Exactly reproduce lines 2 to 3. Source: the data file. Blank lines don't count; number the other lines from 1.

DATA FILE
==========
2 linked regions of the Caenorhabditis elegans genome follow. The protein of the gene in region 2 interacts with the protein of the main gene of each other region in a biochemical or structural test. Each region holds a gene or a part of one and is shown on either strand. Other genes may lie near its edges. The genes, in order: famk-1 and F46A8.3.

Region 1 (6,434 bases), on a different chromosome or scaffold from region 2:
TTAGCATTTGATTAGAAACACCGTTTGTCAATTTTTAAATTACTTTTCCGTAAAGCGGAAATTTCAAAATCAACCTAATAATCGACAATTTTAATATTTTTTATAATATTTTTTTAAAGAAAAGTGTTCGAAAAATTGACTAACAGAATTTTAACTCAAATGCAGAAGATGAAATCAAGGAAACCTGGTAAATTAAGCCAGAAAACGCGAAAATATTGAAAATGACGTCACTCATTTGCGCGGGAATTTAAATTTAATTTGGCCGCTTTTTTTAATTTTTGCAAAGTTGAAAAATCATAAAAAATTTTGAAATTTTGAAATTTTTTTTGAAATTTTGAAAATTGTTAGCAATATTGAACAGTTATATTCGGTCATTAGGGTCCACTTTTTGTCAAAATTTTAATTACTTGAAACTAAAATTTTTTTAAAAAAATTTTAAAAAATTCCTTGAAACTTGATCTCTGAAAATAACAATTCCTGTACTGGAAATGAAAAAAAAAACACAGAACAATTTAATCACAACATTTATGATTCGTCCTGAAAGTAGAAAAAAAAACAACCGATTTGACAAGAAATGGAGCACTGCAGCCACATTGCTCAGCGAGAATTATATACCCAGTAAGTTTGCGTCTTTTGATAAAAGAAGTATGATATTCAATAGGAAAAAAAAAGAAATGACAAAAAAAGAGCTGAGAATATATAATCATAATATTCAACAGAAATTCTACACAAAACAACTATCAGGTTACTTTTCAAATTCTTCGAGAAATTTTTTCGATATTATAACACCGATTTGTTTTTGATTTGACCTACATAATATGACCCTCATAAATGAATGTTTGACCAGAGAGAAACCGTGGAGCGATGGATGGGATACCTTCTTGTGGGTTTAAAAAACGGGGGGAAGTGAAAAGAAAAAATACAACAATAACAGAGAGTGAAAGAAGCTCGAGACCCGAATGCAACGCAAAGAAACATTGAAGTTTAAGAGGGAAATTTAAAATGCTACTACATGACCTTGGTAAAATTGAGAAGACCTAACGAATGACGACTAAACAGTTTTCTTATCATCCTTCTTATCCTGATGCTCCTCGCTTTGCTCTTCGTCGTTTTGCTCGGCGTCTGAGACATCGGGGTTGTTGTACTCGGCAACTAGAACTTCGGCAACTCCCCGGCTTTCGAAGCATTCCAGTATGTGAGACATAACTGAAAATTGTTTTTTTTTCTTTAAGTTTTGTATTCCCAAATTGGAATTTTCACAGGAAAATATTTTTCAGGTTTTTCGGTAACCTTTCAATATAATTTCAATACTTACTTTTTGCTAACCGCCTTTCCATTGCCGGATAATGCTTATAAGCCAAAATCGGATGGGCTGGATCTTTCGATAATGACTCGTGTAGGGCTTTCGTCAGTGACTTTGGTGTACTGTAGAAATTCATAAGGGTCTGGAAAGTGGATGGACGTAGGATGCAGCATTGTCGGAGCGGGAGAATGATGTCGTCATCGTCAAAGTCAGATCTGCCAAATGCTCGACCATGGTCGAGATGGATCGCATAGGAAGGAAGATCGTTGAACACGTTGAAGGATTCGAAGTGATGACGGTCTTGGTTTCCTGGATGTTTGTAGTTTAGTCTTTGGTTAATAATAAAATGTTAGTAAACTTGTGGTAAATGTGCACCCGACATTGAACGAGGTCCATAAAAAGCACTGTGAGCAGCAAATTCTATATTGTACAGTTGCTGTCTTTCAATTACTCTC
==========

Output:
Region 1 (6,434 bases), on a different chromosome or scaffold from region 2:
TTAGCATTTGATTAGAAACACCGTTTGTCAATTTTTAAATTACTTTTCCGTAAAGCGGAAATTTCAAAATCAACCTAATAATCGACAATTTTAATATTTTTTATAATATTTTTTTAAAGAAAAGTGTTCGAAAAATTGACTAACAGAATTTTAACTCAAATGCAGAAGATGAAATCAAGGAAACCTGGTAAATTAAGCCAGAAAACGCGAAAATATTGAAAATGACGTCACTCATTTGCGCGGGAATTTAAATTTAATTTGGCCGCTTTTTTTAATTTTTGCAAAGTTGAAAAATCATAAAAAATTTTGAAATTTTGAAATTTTTTTTGAAATTTTGAAAATTGTTAGCAATATTGAACAGTTATATTCGGTCATTAGGGTCCACTTTTTGTCAAAATTTTAATTACTTGAAACTAAAATTTTTTTAAAAAAATTTTAAAAAATTCCTTGAAACTTGATCTCTGAAAATAACAATTCCTGTACTGGAAATGAAAAAAAAAACACAGAACAATTTAATCACAACATTTATGATTCGTCCTGAAAGTAGAAAAAAAAACAACCGATTTGACAAGAAATGGAGCACTGCAGCCACATTGCTCAGCGAGAATTATATACCCAGTAAGTTTGCGTCTTTTGATAAAAGAAGTATGATATTCAATAGGAAAAAAAAAGAAATGACAAAAAAAGAGCTGAGAATATATAATCATAATATTCAACAGAAATTCTACACAAAACAACTATCAGGTTACTTTTCAAATTCTTCGAGAAATTTTTTCGATATTATAACACCGATTTGTTTTTGATTTGACCTACATAATATGACCCTCATAAATGAATGTTTGACCAGAGAGAAACCGTGGAGCGATGGATGGGATACCTTCTTGTGGGTTTAAAAAACGGGGGGAAGTGAAAAGAAAAAATACAACAATAACAGAGAGTGAAAGAAGCTCGAGACCCGAATGCAACGCAAAGAAACATTGAAGTTTAAGAGGGAAATTTAAAATGCTACTACATGACCTTGGTAAAATTGAGAAGACCTAACGAATGACGACTAAACAGTTTTCTTATCATCCTTCTTATCCTGATGCTCCTCGCTTTGCTCTTCGTCGTTTTGCTCGGCGTCTGAGACATCGGGGTTGTTGTACTCGGCAACTAGAACTTCGGCAACTCCCCGGCTTTCGAAGCATTCCAGTATGTGAGACATAACTGAAAATTGTTTTTTTTTCTTTAAGTTTTGTATTCCCAAATTGGAATTTTCACAGGAAAATATTTTTCAGGTTTTTCGGTAACCTTTCAATATAATTTCAATACTTACTTTTTGCTAACCGCCTTTCCATTGCCGGATAATGCTTATAAGCCAAAATCGGATGGGCTGGATCTTTCGATAATGACTCGTGTAGGGCTTTCGTCAGTGACTTTGGTGTACTGTAGAAATTCATAAGGGTCTGGAAAGTGGATGGACGTAGGATGCAGCATTGTCGGAGCGGGAGAATGATGTCGTCATCGTCAAAGTCAGATCTGCCAAATGCTCGACCATGGTCGAGATGGATCGCATAGGAAGGAAGATCGTTGAACACGTTGAAGGATTCGAAGTGATGACGGTCTTGGTTTCCTGGATGTTTGTAGTTTAGTCTTTGGTTAATAATAAAATGTTAGTAAACTTGTGGTAAATGTGCACCCGACATTGAACGAGGTCCATAAAAAGCACTGTGAGCAGCAAATTCTATATTGTACAGTTGCTGTCTTTCAATTACTCTC